Why is it called Ground Zero Mosque

Deep trenches

The attacks of September 11, 2001 left a deep wound in the city. That was nine years ago. But instead of slowly closing, it seems to be tearing open again and again: That the construction work is progressing so slowly that there is still no memorial, that the high-rise planned as the Freedom Tower can no longer be called the Freedom Tower for commercial reasons, all of that for example, not only upset relatives of the victims. But now there is new trouble, and this time the rift between the fronts is deep.

"Racists and hypocrites out of New York", shouted some at a demonstration, "no mosque, no mosque!" the others answer and ask "Did you forget 9/11?"

The subject of contention is the planned construction of a Muslim cultural center two blocks away from Ground Zero, on Park Place, hence the name "Park 51". Superficially, the point is that for many the location of the house of God is too close to the location of the attacks carried out by terrorists in the name of Allah. That is an insult to the victims. But there is much more to it than that.

Xenophobia and fear of economic insecurity mixed in with the defense of the core values ​​of American society that both sides claim to be their own. Who owns America's freedom, who owns its tolerance, who's its founding myth? It is a controversial topic that extends far beyond the city of New York: the opponents rail against an impending jihad at Ground Zero, against a triumphant memorial of the terrorists who want to celebrate their murders, against the alleged spread of Sharia law in the USA - it is A hit for the conservative election campaigners like Sarah Palin or Newt Gingrich, who inspire the voters with regular slogans

"Nazis are also not allowed to put up any signs at the Holocaust Museum, so we shouldn't accept a mosque at the World Trade Center!"

They form a reservoir for dissatisfied groups, like those of the indignant construction workers, who say: If this is being built, we won't lift a finger

"You don't have to have lost a loved one to object to the pain affecting the whole country."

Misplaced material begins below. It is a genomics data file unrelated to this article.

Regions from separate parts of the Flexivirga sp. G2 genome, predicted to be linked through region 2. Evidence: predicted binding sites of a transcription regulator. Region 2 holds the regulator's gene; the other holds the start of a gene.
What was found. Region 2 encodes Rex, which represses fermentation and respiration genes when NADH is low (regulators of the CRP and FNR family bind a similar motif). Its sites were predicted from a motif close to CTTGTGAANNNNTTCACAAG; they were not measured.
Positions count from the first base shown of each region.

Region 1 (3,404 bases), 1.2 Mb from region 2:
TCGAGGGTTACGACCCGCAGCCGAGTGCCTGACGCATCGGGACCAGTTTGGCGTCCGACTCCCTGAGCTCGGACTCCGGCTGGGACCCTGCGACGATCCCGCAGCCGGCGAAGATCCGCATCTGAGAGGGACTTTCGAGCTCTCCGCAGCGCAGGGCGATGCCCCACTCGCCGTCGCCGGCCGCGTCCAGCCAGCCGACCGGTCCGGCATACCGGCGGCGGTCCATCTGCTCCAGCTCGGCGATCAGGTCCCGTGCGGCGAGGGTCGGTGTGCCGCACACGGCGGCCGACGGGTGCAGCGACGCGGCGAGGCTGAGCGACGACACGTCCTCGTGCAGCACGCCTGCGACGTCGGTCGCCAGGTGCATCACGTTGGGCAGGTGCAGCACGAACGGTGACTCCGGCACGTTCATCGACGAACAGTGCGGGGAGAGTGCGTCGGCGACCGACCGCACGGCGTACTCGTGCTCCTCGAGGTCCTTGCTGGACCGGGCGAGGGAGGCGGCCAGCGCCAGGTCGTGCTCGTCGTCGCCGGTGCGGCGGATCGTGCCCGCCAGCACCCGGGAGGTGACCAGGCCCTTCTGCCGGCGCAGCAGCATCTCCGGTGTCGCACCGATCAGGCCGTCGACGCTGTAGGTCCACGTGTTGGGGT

On the other side are the initiators and supporters of the project. They welcome the center called Park 51 at demonstrations, they carry posters around the area: A Big Apple with a peace sign in it, YES! to a mosque in my neighborhood. They want to build bridges and are looking for reconciliation

"This center should be a place where people can meet; Muslims should be able to pray here and welcome Jews and Christians, so they can talk to each other and so can heal wounds,"

says Daria, a young New York Muslim woman.

"Tolerance and Openness!"

It's about American values, it's about tolerance and openness that shape this country and this city, says Mayor Michael Bloomberg:

"America was born out of the principle of religious freedom. Why should Americans, descendants of those who escaped religious persecution, now pursue Islamic teachings?"

Charles Wolf thinks - he too lost relatives in the attacks.

"The advantage of doing it right here is that it helps us to step up efforts to integrate - part of our problem was getting our work out to the public,"

says Imam Feisal Abdul Rauf, the head of the project. Its aim is to improve relations between the Muslim world and the West. To do this, he repeatedly goes on lecture tours through the Arab countries. The New York Times recently reported how he had to defend himself in Egypt from the impression that he was an American agent because he was trying to give the Middle East a positive, conciliatory image the USA to convey. Here, on the other hand, he has to keep asking himself whether his cultural center is sponsored by terrorists.

"Where does the money come from?" "

Until a few months ago, nobody had been upset about the plans for the cultural center; A prayer room has been available at the address in Park Place for some time without bothering any of the residents. The building was a shell factory until it was hit by falling airplane parts on September 11, 2001. The factory was closed. The provisional point of contact for Muslims who want to practice their faith is quickly overcrowded, as are other mosques in the area. So expanding it seemed like a good idea - until it suddenly became a problem.

"" Suddenly it became a political power game, "

says Daria, the young New Yorker.

"It started with people like Pam Geller who are racist and extremist and they made it a global discussion through the media. But we will hopefully show America stands by the values ​​of its Constitution."

Many politicians from the moderate camps are silent in order to prevent the discussion and thus the podium of the ultra-conservatives from growing any further. But in doing so, they often achieve the opposite. Others suggest nuances: Many say it's just "insensitive to build it here," like Caroline Hunt from Manhattan. "In a certain way it would be a victory for them" - in other words: Islam, from which terrorism is said to arise, you don't have to be poked at it with your nose.